Open government allows the public to educate itself about government decisionmaking through individuals' attendance and participation at government functions, distribution of government information by the press or interested citizens, and public debate on issues deliberated within the government.
Public access to information promotes attendance at meetings, improves planning of meetings, and encourages more thorough preparation and complete discussion of issues by participating officials. The government also benefits from openness because better preparation and public input allow government agencies to gauge public preferences accurately and thereby tailor their actions and policies more closely to public needs. Public confidence and understanding ease potential resistance to government programs.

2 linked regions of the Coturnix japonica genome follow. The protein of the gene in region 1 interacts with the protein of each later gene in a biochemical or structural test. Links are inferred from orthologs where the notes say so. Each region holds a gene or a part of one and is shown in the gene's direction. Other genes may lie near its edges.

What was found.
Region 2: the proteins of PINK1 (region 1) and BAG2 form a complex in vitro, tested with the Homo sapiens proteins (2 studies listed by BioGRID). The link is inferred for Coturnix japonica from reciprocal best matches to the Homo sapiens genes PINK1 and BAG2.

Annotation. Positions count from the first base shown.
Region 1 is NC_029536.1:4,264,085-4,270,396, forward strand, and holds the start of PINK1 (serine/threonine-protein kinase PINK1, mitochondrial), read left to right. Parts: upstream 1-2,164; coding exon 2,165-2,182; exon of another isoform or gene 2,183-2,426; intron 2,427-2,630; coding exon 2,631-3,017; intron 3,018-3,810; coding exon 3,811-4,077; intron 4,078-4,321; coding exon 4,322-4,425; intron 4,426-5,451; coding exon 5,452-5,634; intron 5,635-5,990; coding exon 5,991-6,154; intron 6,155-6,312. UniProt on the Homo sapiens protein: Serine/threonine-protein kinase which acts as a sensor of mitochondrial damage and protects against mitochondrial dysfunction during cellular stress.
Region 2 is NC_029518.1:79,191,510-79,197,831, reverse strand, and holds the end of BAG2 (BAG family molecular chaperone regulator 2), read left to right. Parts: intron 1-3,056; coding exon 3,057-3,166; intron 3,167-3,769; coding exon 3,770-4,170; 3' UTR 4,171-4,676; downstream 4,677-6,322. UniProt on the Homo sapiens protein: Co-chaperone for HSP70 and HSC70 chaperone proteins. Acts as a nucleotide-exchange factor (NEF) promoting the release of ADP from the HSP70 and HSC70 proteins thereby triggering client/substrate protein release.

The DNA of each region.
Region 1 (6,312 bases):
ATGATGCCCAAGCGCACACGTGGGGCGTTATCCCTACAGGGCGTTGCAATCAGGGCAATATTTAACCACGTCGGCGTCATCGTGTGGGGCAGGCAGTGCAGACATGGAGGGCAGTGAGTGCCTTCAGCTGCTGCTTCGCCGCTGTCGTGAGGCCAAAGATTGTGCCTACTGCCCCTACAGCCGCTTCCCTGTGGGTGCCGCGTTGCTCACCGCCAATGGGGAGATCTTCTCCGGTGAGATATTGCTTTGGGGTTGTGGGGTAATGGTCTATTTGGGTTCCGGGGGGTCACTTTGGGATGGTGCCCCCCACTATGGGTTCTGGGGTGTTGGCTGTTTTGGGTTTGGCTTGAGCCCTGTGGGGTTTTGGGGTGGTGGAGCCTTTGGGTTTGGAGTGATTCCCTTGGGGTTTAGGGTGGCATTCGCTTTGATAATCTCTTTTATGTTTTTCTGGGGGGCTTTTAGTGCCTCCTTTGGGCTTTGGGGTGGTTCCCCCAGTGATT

Accordingly, the benefits of openness inure to both the public affected by governmental decisionmaking and the decision makers themselves. The Legislature finds, however, that openness, public access to information and a desire to improve the operation of government do not require nor permit every meeting to be a public meeting. The Legislature finds that it would be unrealistic, if not impossible, to carry on the business of government should every meeting, every contact and every discussion seeking advice and counsel in order to acquire the necessary information, data or intelligence needed by a governing body were required to be a public meeting. It is the intent of the Legislature to balance these interests in order to allow government to function and the public to participate in a meaningful manner in public agency decisionmaking.